By Ahto Lobjakas in Brussels and Emil Danielyan
President Robert Kocharian called Wednesday for “de facto and de jure independence” for Nagorno-Karabakh as he secured an important endorsement from the European Union of his view that Armenia and Azerbaijan can restore their economic links before the settlement of their bitter territorial dispute. The president of the European Commission, Romano Prodi, said after talks with Kocharian in Brussels that the normalization of relations between the two Caucasian arch-rivals should begin with economic cooperation.
Kocharian and the President of the European Parliament Nicole Fontaine
Prodi cited the European Union as an example of economic cooperation preceding more intensive political cooperation." It was always a European-style habit to use economic cooperation as the first phase of more intensive political cooperation,” he told reporters. “So, I think that it is easier in difficult situations to start just with economic cooperation, so I urge and hope that this will be done."
The EU has been trying to promote economic cooperation and integration in the volatile South Caucasus through a number of far-reaching transportation projects which would, among other things, facilitate trade between the region and Europe. Azerbaijan is categorically against normalizing relations with Armenia until a solution is found to the Karabakh conflict. Baku believes that economic cooperation would alleviate social and economic hardships suffered by Armenians and discourage them from making major concessions.
Yerevan, on the other hand, takes the view that that confidence-building measures such as the reopening of the Armenian-Azerbaijani border for commerce and transit would facilitate the search for a mutually acceptable peace formula. Kocharian reiterated this stance on the eve of his visit to Brussels earlier this week.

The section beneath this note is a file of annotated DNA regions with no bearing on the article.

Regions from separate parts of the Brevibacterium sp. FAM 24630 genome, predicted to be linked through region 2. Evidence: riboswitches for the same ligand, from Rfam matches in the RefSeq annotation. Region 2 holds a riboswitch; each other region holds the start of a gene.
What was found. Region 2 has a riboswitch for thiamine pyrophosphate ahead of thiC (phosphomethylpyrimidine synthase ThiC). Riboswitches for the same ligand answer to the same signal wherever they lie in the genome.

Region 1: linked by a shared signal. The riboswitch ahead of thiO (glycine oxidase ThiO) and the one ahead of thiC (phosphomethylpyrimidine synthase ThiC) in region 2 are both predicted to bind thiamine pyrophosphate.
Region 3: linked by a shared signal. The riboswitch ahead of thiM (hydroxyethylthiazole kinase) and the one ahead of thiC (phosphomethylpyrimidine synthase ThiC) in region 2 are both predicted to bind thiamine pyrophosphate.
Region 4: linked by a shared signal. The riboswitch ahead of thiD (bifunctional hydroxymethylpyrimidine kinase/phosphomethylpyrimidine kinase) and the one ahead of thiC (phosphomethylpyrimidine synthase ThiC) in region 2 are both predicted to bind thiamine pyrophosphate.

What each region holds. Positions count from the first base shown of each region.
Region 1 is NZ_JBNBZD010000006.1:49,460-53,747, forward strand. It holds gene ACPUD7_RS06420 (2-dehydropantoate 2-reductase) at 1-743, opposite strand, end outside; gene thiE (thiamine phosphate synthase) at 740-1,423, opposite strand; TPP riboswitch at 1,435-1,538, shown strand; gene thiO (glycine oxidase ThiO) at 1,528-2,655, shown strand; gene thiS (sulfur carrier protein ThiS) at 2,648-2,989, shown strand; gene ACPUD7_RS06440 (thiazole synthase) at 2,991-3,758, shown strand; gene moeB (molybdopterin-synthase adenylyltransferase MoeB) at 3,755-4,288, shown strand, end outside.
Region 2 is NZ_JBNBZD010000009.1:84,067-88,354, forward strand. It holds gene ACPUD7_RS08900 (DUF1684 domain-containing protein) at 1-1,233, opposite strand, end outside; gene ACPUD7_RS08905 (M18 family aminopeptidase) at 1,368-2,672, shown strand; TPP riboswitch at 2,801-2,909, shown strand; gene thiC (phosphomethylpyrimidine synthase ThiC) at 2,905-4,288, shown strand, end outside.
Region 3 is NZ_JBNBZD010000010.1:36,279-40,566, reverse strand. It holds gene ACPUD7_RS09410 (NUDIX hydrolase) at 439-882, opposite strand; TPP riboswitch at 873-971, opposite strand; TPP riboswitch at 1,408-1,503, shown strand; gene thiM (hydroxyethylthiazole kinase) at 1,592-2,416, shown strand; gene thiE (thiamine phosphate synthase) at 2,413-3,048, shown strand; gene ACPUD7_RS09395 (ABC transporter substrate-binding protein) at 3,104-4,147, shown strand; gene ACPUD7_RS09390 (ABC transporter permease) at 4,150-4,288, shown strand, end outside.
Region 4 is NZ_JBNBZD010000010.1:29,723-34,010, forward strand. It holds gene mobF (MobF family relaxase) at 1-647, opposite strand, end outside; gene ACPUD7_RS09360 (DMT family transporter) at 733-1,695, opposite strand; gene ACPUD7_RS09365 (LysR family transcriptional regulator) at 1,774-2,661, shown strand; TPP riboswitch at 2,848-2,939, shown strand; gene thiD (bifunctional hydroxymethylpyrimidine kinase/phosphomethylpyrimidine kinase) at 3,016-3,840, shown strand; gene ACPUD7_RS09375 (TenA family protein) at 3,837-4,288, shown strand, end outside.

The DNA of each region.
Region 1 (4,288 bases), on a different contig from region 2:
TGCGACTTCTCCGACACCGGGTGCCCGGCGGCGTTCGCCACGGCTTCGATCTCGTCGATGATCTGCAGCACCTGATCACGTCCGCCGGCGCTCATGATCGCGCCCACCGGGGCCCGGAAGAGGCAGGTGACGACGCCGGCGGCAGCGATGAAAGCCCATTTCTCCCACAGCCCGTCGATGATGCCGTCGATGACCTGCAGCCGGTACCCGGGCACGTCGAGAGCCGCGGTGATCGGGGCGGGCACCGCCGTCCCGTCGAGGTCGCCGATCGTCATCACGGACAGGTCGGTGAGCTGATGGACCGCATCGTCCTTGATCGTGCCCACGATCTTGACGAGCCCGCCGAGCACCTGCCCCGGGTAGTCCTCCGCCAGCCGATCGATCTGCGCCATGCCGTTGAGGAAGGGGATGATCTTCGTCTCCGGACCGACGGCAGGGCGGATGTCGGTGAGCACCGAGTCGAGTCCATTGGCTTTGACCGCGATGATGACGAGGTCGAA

The Armenian leader said on Wednesday that relations between Azerbaijan and Karabakh must be on an equal footing under a future peace deal. That, he said, should mean granting Karabakh both de facto and de jure independence.
"De jure, yes. We are discussing now how to solve the problem and there are three very important points upon which the issue could be solved. Equal rights-- for both sides-- it means de facto and de jure independence for Nagorno Karabakh."
Prodi and Kocharian also discussed EU-Armenian trade relations and EU aid programs. The chief EU executive said he was pleased that, despite many difficulties, Armenia remains committed to closing the Metsamor nuclear power plant.
Kocharian said his country wants to deepen its ties with the EU within the framework of the "partnership and cooperation" agreement it signed and the EU two years ago. He emphasized the fact that the EU is Armenia's biggest trading partner, already accounting for nearly 40 percent of its annual turnover. Armenia is keen to bring its laws into conformity with European norms and standards, according to Kocharian.